The summer of 2020 is predicted to be the hottest ever recorded. Meanwhile, as the number of COVID-19 cases continues to surge nationwide, city officials are closing public beaches and pools and limiting the capacity of cooling centers. This is putting even more pressure on public parks, which were already in high demand as one of the few places where people can escape the confines of home.
Parks—especially those that are densely wooded and deep green—can counter urban temperatures exacerbated by heat-trapping buildings, pavement, and concrete. Given the increased importance of parks during this public health emergency, The Trust for Public Land analyzed park data from across the country to determine who does and doesn’t have access to this vital public resource—and uncovered some troubling findings.
The Denver City Council on Monday killed a proposal that would have let city voters decide the fate of a former golf course in Northeast Park Hill.
Councilwoman Candi CdeBaca sponsored the failed initiative, which arose from a fight for the future of the defunct Park Hill Golf Club. The valuable land, owned by developer Westside Investment Partners, equates to 155 acres of grass and trees along Colorado Boulevard between 35th and 40th avenues. The bill is being sent back to committee
Tash Mitchell speaks at a Denver City Council Listening Session 08-22-20.
This bill if approved will provide an amendment to the Charter of the City and County of Denver to prohibit the following without the approval of voters in a regularly scheduled municipal or special election: any commercial or residential development on land protected by a City-owned conservation easement except where consistent with the conservation easement purposes and any partial or complete cancellation of a City-owned conservation easement unless for the purpose of creating a new park.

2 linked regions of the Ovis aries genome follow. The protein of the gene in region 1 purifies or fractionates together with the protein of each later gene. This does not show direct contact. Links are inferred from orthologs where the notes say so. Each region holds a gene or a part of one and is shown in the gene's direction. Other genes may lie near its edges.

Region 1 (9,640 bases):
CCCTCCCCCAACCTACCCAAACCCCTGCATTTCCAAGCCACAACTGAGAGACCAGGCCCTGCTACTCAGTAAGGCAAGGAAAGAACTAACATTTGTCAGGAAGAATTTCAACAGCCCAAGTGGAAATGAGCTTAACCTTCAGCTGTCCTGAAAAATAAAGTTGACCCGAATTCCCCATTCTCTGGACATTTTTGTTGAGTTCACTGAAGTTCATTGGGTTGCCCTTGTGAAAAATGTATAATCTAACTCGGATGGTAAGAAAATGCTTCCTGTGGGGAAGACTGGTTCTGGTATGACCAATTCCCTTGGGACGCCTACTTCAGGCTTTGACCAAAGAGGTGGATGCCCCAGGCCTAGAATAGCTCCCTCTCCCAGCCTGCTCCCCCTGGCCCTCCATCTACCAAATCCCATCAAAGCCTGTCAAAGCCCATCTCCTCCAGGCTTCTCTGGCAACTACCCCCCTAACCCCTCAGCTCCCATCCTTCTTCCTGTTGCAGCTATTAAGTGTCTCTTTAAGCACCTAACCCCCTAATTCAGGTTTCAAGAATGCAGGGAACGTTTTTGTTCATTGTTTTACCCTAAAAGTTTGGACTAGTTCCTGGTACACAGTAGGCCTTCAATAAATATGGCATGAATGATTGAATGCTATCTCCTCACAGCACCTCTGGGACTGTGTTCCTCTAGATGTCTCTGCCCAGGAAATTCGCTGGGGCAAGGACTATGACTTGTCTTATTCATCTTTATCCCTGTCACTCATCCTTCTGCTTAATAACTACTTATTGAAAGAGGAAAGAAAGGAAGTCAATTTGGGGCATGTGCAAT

Council Bill No 20-0851-1
On August 10 2020 some members of SOS Denver appeared at City Council during their open comment period. Shortly after Maria Flora made her comment she received an email from CM Kevin Flynn regarding her comments. Email From Kevin Flynn
See below for the response from Maria Flora on behalf of Save Open Space Denver
VIA EMAIL ONLY
August 11, 2020
Thank you for your email. I am very pleased to have an opportunity to address the issues regarding interpretation of the perpetual open space conservation easement that protects the Park Hill Golf Course land (“the PHGC land conservation easement”) from development.
First of all, I think you would agree that the PHGC land conservation easement is not the best drafted legal document that we’ve ever seen. In fact, there are some internal inconsistencies that I will discuss below.
The starting point for analyzing the PHGC land conservation easement is the Colorado Conservation Easement Statute, C.R.S. §38-30.5-101 et seq. The conservation easement applicable to the PHGC land states explicitly that it was created pursuant to this Colorado statute. Although Clayton and its attorney Bruce James, during Clayton’s ownership of the land, and now Westside, have always wanted to try to diminish the legal effect of the conservation easement by calling it a “use agreement,” it is in fact a conservation easement created under and governed by this Colorado statute.
In relevant part, the statute defines a conservation easement as follows:
a right in the owner of the easement to prohibit or require a limitation upon…a land
area…appropriate to the retaining or maintaining of such land…predominantly in a natural, scenic or open condition, or for wildlife habitat…or recreational…or other use or condition consistent with the protection of open land, environmental quality or life-sustaining ecological diversity…. C.R.S. §38-30.5-101.
An interpretation of the PHGC land conservation easement must begin with an analysis of the conservation purposes that are consistent with this statutory definition of a conservation easement. These overarching conservation purposes are “for the conservation of the [land] as open space” (paragraph 1) and “to maintain [the land’s] scenic and open condition and to preserve [the land] for recreational use” (paragraph 2). These conservation purposes are completely consistent with the statutory definition of a conservation easement and they are the legal essence of the PHGC land conservation easement.